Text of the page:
The Completion of Charlotte Brontë’s Unfinished Manuscript
Rating: 3 out of 5 stars
In the months prior to Charlotte Brontë’s marriage to Arthur Bell Nicholls, Charlotte began to pen a story, familiar in theme, about a small, plain girl in a school. Charlotte only completed two chapters of this manuscript and gave it the working title of Emma (similar to Jane Austen’s 1815 novel!) If not for her death in March of 1855, Charlotte most likely would have completed Emma and would have introduced yet another remarkable work of literature to the world.
Clare Boylan, who interestingly enough shares the same initials and birthday as Charlotte Brontë, felt herself inspired and propelled to complete this unfinished manuscript. Ms. Boylan finishes this work of fiction employing and expounding upon themes such as women in society, independence/dependence, morality, and social consciousness that will be familiar to readers of Charlotte Brontë’s novels. In addition, Ms. Boylan’s tale, which takes place in London, emphasizes the social and working conditions of the poor during the Victorian Era, a situation that greatly interested and distressed Charlotte Brontë during her visits to that great city. The result is this dark, mysterious, and heartrending tale titled: Emma Brown.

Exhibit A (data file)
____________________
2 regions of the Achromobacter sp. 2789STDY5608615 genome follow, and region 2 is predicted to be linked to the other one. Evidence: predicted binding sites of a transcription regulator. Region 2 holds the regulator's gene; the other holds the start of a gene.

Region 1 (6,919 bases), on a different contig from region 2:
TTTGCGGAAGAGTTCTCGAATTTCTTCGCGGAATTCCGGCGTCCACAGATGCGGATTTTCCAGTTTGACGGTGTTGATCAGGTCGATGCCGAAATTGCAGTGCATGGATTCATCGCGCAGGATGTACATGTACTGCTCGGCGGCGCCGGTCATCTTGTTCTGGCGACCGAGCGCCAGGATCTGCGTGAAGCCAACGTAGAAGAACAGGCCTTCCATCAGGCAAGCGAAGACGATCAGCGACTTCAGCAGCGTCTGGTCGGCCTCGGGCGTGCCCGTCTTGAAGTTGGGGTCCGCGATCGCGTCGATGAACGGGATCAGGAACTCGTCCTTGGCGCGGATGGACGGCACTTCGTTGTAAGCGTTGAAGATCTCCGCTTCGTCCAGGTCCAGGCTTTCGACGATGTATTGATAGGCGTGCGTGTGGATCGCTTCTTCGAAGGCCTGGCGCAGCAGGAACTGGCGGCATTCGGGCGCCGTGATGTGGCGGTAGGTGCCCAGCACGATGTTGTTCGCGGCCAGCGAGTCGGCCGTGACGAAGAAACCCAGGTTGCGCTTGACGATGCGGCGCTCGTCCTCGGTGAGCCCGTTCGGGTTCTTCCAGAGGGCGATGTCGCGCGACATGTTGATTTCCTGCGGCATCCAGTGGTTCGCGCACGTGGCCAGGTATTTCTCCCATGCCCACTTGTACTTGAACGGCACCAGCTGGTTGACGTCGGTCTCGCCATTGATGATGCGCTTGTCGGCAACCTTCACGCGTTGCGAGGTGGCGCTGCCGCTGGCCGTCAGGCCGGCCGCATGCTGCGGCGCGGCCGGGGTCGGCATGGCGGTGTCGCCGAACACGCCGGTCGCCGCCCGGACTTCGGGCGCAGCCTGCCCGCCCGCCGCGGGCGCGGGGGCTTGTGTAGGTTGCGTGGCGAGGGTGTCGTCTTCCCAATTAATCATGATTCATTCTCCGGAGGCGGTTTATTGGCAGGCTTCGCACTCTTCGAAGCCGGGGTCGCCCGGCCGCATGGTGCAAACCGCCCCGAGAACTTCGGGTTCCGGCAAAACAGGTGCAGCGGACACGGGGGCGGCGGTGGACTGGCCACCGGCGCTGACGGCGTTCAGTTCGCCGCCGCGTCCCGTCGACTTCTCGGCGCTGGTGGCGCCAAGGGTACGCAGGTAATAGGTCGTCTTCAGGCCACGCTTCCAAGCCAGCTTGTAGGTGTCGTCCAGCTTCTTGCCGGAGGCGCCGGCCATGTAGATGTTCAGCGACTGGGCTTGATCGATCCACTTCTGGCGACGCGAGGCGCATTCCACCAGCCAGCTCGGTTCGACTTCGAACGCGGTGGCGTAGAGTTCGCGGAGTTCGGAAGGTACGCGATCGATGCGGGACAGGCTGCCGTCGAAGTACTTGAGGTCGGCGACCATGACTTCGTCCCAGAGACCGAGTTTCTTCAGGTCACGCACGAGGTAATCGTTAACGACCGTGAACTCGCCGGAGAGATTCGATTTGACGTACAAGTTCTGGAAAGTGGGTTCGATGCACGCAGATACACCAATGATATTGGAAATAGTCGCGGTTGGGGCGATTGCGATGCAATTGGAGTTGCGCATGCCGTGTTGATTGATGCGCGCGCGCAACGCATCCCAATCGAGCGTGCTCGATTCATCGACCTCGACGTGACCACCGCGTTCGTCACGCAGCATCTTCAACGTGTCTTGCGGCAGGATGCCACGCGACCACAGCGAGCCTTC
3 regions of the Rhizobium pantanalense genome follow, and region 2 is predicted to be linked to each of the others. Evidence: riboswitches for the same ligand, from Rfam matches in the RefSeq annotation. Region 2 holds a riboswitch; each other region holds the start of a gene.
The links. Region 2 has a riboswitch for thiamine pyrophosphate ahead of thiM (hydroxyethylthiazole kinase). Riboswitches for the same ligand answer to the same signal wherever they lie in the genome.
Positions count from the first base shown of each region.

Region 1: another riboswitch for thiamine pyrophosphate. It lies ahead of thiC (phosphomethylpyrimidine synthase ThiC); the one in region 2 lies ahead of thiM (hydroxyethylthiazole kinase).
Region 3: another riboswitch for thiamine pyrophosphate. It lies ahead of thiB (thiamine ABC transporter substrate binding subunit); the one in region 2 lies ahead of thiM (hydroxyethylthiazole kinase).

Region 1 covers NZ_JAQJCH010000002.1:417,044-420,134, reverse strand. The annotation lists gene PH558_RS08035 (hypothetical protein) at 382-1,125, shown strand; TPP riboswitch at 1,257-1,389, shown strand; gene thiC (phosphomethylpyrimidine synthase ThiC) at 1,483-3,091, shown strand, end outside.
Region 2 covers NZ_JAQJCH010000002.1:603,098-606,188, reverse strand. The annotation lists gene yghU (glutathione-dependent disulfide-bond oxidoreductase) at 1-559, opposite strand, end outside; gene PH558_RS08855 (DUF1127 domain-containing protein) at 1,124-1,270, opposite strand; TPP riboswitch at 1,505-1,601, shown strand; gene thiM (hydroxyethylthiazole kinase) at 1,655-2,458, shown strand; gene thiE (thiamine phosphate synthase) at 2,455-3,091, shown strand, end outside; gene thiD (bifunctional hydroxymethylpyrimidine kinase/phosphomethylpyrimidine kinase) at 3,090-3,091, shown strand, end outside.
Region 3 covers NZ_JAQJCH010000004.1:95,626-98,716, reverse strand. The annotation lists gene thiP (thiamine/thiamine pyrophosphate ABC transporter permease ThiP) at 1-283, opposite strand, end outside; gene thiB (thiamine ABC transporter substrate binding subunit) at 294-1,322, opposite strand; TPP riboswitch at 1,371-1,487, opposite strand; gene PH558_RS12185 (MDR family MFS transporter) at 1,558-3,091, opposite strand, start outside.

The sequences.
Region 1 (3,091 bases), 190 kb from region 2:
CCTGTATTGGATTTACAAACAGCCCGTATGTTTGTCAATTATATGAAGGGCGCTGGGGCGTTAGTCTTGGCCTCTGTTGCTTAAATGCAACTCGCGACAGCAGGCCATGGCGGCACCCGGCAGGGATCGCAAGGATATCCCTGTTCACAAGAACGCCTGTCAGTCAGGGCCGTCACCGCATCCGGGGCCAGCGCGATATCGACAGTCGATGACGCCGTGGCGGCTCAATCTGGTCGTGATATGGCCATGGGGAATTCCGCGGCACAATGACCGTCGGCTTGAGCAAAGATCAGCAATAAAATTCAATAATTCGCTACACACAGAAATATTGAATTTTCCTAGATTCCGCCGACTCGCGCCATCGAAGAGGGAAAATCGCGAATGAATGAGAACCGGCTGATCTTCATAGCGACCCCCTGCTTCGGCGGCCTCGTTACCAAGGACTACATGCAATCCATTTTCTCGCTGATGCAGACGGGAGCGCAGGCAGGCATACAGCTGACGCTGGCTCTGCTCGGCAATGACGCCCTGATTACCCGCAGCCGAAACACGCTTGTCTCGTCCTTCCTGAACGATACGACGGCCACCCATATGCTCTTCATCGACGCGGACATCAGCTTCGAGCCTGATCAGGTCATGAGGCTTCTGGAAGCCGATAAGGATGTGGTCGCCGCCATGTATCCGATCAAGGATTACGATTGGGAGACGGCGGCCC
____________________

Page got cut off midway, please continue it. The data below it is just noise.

A young teenage girl (Emma) is brought to a pretentious finishing school called Fuchsia Lodge. She is bedecked with a wardrobe for an heiress and given the name Matilda Fitzgibbon. She cannot remember her past or where she came from, but she is convinced that she is a wicked person who has done unspeakable things. While she is favored and cosseted by her teachers, Emma (Matilda) is despised and discarded by her peers. Poor wretched and frightened Emma lives in a world of misery and isolation until two dear and kind souls take an interest in her: Mr. Ellin and Mrs. Chalfont. Mr. Ellin, an affable gentleman of leisure, hides secret sorrows of an abused childhood and can sympathize with Emma’s harsh past. Mrs. Chalfont, a lonely childless widow, endeavors to provide a comfortable and secure home for Emma when she is exposed as a fraud.
Though it may not appeal to everyone, Emma Brown, is a praiseworthy completion of Charlotte Brontë’s manuscript. Brontë admirers will appreciate Ms. Boylan’s meticulous research, reverence towards Charlotte Brontë, and her gentle nods to Jane Eyre and Villette. I recommend it!